England Lions v New Zealanders, Tour match, Grace Road

Root begins captaincy examination

His young features bely a grown-up temperament and steely focus that prompted England to test Joe Root's leadership credentials

David Hopps

May 7, 2013

Comments: 23 | Text size: A | A

Joe Root plays off his back foot, New Zealand v England, 3rd Test, Auckland, 3rd day, March 24, 2013
Joe Root has stood up to all the challenges put in front of him in his short international career so far © Getty Images
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Sometimes the best captains never actively seek the job. They are invited to lead because others perceive qualities that they themselves regard as second nature and therefore nothing out of the ordinary. Joe Root could be one of those captains.

Root has had scant experience of leadership in his formative years, yet his elevation to the Lions captaincy against New Zealand at Grace Road on Wednesday, the final warm-up before the Lord's Test, is the latest accolade in a quite remarkable year.

Long innings of intense fortitude after his breakthrough to England's Test side have been followed by the most abundant, free-flowing form of his life - 467 runs in three first-class innings for Yorkshire, a batting talent suddenly flowering - with the excitement of the Champions Trophy and back-to-back Ashes series ahead.

But there has been so much emphasis on Root's slip-of-a-lad countenance, the impression that he is a boy amongst men, that his captaincy credentials have gained little attention. When he broke into the England team you could sense people looking at him in wonder and exclaiming: "You ain't nothing but a child." Now the child is in charge.

The official view, as expounded by Geoff Miller, the national selector, is that he had been given the role "in order to assist his development as a cricketer and provide him with valuable experience of captaincy against quality opposition". Andy Flower, England's director of cricket, is uncomfortable about the hype. But the Sun has pitched it higher, pronouncing only four Tests into his England career that he is the likely successor to Alastair Cook.

England do nothing without analysing its impact so it is fair to conclude that something is afoot. The selectors wanted Root to lead the Lions on a one-day tour of Australia last winter only to pass the job on to James Taylor when Root was called up for the full tour in New Zealand. They are grateful for a second chance. Fast-tracking young players into the England set up means that captaincy opportunities come rarely.

Root has the sort of maturity that takes time to be recognised, a serious intent which was not always noticed by his peers during his teenage years when more fast-talking, outgoing characters held sway. His strength of character emerges subtly but it is apparent to all those who deal with his cricket on a daily basis.

At Yorkshire, they were wise to his gifts. He was the youngest player ever to be awarded a scholarship to the Yorkshire Academy, at only 13. Ian Dews, Yorkshire's academy director, who has known the Root family since his playing days in the Yorkshire League, still remembers a young man who found himself pushed forward when it came to the crunch.

"He was often the youngest in the group but he never took a backward step," Dews said. "In any group of players he was the one who would lead. We would do classroom presentations on dealing with the media or time management and it would often be, 'go on Rooty, you have a go'.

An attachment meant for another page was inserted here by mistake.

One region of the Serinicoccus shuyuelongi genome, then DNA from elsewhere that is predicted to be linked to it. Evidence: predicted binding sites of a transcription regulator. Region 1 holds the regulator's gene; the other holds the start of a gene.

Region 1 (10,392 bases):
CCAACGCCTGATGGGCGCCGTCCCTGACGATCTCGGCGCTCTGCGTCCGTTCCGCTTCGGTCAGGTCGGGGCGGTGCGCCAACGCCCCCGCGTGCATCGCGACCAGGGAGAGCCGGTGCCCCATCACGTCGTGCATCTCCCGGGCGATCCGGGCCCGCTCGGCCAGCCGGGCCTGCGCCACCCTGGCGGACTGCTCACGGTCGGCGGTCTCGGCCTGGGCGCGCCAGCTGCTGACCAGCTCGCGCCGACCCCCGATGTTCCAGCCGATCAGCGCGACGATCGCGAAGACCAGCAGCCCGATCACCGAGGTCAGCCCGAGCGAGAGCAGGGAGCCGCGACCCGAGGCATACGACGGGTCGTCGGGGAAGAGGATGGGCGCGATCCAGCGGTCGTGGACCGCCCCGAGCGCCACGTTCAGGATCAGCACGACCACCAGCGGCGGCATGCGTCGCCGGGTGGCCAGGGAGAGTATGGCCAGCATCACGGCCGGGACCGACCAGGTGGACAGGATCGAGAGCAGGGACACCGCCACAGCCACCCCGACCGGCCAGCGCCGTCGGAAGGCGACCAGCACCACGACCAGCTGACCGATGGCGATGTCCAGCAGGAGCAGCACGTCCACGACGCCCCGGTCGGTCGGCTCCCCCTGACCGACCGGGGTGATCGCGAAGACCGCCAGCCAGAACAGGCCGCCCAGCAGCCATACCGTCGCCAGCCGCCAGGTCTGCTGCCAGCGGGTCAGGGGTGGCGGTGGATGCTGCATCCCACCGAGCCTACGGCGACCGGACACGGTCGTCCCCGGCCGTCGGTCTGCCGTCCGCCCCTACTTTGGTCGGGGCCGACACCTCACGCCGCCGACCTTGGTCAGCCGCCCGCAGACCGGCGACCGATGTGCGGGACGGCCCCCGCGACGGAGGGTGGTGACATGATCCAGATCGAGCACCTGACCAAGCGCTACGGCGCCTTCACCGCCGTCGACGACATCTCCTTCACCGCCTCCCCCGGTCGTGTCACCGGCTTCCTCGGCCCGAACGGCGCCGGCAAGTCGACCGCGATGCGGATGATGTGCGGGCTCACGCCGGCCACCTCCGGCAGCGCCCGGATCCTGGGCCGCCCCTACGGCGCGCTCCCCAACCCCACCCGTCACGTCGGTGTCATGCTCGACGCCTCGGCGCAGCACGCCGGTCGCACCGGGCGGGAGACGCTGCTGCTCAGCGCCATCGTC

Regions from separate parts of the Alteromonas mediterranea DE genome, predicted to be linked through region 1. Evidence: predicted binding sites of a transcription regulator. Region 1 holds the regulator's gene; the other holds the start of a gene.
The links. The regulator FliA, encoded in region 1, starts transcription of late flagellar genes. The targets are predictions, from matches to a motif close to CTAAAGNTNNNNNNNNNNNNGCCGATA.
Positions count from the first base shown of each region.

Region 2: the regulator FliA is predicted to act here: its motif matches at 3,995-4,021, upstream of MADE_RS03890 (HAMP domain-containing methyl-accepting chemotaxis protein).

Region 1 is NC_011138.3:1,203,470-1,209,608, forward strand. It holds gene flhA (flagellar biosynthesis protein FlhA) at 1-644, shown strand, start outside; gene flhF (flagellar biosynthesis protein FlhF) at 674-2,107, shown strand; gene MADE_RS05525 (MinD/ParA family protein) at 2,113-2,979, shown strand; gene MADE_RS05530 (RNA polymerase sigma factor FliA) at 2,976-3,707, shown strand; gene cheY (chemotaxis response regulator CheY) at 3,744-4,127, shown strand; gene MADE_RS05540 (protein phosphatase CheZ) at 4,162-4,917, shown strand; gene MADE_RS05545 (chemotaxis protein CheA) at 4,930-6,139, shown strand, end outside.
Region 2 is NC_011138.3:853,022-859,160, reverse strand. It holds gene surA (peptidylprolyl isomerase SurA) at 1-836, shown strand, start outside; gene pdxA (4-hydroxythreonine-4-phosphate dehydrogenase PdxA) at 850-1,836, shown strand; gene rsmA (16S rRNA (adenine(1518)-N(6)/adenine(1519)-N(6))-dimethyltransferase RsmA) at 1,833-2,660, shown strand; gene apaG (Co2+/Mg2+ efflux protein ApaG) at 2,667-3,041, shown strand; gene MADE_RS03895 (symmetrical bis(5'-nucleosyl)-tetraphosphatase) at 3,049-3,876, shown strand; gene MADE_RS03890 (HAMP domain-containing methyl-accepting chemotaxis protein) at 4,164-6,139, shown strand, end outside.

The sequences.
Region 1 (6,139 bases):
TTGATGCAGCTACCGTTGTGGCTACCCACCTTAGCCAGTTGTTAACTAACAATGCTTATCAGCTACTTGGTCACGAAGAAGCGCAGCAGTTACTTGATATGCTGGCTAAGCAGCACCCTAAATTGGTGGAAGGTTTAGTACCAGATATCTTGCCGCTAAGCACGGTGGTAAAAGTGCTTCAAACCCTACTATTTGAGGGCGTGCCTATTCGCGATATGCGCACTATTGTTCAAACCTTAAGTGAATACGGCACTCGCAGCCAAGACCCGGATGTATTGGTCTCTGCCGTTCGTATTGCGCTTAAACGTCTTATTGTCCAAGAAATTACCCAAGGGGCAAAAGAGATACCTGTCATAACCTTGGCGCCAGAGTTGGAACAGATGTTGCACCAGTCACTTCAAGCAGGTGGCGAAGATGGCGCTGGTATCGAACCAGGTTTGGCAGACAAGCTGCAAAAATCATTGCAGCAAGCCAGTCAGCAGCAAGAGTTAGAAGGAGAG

"He'd have battles when he was not strong enough to hit it off the square but you knew that when he did develop as a cricketer they would struggle to get him out. When he practices, he does so to the finest detail."

Andrew Gale, Yorkshire's captain, can expect to see little of Root for the rest of the season, but he recognises his influence on and off the field. His unbeaten 182 against Durham, followed by 236 against Derbyshire, fashioned two victories that have stabilised Yorkshire's start to their Championship campaign, but Gale knows that his value goes deeper than that. "He's 22 and he's a big voice in our dressing room," Gale said. "He speaks like a 35-year-old."

Paul Farbrace arrived at Yorkshire as second XI coach, after more high-profile spells as Sri Lanka's assistant coach and Kent's director of cricket, eager to concentrate on player development again. He has grown to admire Root's qualities. "He is so committed to learning and understanding the game he will make an excellent captain," Farbrace said. "Underneath that exterior is a very hard-working, steely, gutsy character.

"He speaks his mind more than some might imagine. He has always had strong opinions and is foremost in speaking up and expressing his views. He has a great desire for knowledge; he is an absolute sponge.

"The toughness you see when he is batting goes through is always apparent. He is up there with Kumar Sangakkara when it comes to working hard on his technique. He is the absolute benchmark for any kid. He is full of hard work and dedication."

Cricket has fascinated Root since childhood and his immersion in it gives him many of the qualities inherent in a good captain. He is a natural believer in setting goals, both individually and for the team. His dedication and, latterly, his achievements work in his favour when it comes to commanding respect. So too does a belief in his even-handedness and equilibrium. If he can find the same mental stimulation in captaincy he does in batting, he can make a success of the job.

In choosing captains, England no longer place much store by charisma. Ted Dexter had charisma in the 1960s but if the game drifted, Dexter could drift too, practising his golf swing at square leg. What some people saw as charisma in David Gower was condemned by the Yorkshire sage Geoffrey Boycott as flippancy. Mike Brearley, who was briefly replaced by a superficially more charismatic captain in Ian Botham, later observed: "Charisma seems to me to be a most limited asset for a captain."